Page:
British Airways Crash at Heathrow Airport Caused by Unrecognized Ice Fault

by Tiffany Millar on February 10, 2010

The Air Accident Investigation Branch has released a report about what they believe caused the crash-landing of a British Airways plane upon entry to Heathrow Airport on January 17, 2008. They found that the cause was an unknown ice fault that wasn’t covered in aviation safety requirements then.

The British airline was carrying 136 passengers when it lost power before landing. A report from the incident said that there were only 43 seconds between the time the cabin crew knew about an engine problem to the time the jet touched down. Fortunately only 36 passengers and cabin crew had minor injuries of the neck and back, although one person had a broken leg.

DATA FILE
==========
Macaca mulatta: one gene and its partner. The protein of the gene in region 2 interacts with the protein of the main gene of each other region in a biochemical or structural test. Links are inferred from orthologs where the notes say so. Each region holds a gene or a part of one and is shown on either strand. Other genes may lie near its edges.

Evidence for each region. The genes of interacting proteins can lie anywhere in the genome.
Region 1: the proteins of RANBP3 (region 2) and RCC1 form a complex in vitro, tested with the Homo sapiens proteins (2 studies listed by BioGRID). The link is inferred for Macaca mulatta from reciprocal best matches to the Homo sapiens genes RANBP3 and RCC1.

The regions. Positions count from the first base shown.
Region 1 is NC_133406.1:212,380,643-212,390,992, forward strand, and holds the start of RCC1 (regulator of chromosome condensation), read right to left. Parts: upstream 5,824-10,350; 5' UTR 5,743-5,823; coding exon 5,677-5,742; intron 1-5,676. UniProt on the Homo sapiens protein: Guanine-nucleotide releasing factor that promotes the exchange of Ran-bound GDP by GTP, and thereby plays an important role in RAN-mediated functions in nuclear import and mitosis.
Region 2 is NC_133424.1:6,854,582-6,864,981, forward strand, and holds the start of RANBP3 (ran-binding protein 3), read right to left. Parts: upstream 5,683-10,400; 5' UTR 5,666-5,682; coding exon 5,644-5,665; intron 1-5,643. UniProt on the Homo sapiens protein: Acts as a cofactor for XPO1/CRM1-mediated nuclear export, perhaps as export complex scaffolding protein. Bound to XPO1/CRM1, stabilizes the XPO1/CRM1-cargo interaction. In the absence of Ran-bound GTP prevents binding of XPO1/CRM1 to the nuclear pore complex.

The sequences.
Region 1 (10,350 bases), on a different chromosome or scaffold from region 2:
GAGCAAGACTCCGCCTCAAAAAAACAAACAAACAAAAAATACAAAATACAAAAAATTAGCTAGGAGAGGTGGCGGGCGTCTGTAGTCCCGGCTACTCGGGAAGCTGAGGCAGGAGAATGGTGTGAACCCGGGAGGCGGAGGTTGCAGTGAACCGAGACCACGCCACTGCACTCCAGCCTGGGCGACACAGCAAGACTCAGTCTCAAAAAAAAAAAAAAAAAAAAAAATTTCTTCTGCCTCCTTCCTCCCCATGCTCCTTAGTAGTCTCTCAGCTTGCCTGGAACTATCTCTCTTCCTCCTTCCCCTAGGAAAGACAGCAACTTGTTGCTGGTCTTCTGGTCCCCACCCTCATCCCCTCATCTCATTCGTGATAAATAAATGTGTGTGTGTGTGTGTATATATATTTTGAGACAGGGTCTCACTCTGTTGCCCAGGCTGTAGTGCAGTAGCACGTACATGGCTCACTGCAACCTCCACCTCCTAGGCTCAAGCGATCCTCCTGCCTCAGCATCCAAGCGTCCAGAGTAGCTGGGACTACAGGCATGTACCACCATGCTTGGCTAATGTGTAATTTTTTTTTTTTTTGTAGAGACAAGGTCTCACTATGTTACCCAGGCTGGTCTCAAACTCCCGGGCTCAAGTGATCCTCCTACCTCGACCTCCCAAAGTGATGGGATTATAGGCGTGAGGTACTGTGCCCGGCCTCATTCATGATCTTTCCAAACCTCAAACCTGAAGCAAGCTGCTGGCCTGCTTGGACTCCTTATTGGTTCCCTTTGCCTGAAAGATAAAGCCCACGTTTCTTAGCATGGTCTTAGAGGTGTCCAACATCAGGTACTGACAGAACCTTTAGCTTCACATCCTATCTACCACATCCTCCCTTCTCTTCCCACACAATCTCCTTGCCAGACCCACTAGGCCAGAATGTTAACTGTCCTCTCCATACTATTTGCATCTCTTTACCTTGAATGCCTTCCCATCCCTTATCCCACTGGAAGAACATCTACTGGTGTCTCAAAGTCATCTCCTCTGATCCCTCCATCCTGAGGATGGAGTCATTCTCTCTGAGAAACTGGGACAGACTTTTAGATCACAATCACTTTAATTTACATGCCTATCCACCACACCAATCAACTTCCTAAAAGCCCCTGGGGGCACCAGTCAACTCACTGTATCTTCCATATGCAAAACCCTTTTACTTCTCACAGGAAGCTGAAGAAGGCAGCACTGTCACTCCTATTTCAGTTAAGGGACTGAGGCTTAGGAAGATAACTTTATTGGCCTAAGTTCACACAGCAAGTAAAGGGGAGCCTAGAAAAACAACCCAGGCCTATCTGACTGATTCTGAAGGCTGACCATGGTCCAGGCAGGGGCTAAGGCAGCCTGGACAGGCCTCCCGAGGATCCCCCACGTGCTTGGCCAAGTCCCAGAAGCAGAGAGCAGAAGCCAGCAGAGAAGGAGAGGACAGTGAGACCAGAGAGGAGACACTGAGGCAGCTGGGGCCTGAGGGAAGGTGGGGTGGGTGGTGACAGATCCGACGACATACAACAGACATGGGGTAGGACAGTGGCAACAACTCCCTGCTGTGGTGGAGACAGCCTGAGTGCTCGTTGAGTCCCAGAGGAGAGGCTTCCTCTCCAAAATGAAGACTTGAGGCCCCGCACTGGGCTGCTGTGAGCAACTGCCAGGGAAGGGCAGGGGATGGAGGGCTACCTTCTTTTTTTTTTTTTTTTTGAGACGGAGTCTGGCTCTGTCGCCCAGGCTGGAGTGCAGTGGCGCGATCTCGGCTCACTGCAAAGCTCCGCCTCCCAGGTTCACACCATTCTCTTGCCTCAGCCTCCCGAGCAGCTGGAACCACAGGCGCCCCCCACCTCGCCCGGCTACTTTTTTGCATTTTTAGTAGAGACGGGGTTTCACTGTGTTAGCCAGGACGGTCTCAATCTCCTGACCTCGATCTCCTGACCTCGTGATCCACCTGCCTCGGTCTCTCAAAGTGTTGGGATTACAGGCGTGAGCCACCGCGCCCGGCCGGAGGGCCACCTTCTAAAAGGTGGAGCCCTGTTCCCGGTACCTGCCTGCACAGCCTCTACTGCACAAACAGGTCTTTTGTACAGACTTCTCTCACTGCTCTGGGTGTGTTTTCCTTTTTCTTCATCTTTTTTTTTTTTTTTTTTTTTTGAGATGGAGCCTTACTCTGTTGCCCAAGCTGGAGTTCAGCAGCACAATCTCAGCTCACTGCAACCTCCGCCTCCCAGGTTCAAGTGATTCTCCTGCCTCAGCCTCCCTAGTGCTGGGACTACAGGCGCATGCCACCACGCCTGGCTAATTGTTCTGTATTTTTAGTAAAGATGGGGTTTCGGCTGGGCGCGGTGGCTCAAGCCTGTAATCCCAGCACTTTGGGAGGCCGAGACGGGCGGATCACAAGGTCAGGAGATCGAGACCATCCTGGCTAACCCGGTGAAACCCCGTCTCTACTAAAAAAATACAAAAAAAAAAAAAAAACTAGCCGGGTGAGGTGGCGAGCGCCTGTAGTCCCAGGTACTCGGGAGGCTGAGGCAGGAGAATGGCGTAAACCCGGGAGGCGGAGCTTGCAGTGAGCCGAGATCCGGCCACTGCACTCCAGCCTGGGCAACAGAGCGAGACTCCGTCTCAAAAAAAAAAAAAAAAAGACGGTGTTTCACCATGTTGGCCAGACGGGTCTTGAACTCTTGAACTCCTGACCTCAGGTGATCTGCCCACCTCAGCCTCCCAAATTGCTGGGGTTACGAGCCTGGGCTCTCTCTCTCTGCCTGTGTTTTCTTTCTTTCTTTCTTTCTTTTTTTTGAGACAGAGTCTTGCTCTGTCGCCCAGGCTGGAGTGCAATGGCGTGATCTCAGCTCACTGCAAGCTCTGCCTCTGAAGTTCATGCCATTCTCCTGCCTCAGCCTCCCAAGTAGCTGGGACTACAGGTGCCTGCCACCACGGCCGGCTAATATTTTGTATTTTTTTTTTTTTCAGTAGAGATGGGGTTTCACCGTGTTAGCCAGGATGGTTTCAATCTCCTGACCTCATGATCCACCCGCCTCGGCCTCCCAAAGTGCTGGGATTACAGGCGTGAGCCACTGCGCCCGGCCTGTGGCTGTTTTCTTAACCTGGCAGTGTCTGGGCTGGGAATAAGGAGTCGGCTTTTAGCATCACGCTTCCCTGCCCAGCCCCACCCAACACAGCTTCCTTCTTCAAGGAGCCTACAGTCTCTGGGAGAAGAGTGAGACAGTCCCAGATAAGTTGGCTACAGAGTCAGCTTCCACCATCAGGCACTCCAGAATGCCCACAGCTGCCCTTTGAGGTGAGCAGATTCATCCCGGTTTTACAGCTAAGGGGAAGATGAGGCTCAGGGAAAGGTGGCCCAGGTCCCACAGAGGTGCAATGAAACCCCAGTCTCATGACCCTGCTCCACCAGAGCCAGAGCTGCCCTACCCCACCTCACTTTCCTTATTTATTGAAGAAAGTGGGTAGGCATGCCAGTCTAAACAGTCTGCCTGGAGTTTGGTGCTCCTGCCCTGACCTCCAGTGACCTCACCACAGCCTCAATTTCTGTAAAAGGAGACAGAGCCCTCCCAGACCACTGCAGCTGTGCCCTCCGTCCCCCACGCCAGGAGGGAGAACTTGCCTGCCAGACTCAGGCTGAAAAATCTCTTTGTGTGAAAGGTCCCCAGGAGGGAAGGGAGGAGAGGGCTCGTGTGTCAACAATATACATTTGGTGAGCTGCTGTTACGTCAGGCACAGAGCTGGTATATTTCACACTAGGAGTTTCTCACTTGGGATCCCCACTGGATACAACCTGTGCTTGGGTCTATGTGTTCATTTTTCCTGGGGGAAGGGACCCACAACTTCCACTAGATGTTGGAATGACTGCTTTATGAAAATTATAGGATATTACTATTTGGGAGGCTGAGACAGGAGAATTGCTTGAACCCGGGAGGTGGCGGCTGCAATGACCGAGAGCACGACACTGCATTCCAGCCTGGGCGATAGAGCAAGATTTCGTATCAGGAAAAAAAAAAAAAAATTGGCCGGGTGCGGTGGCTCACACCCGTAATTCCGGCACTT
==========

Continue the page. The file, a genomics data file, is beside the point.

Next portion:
According to the Air Accident Investigation Branch’s report, the loss of power was due to the fuel flow being restricted from both of the engines on the plane. They say that this was probably because of ice buildup in the system, and they believe it was formed from the water that naturally dissolves in fuel when the fuel temperature comes to a sticky range, which allowed ice crystals to form.

When the flight crash-landed, safety regulations didn’t think about this phenomenon, because they didn’t know about the risk. Previous research had shown that ice could develop in the fuel system of a plane, but they didn’t know it could restrict the fuel’s flow. However, the report found that a plane’s fuel oil heat exchanger is susceptible to the restriction in a case where a lot of snow is present and the temperature of the fuel is below -10°C (14°F).

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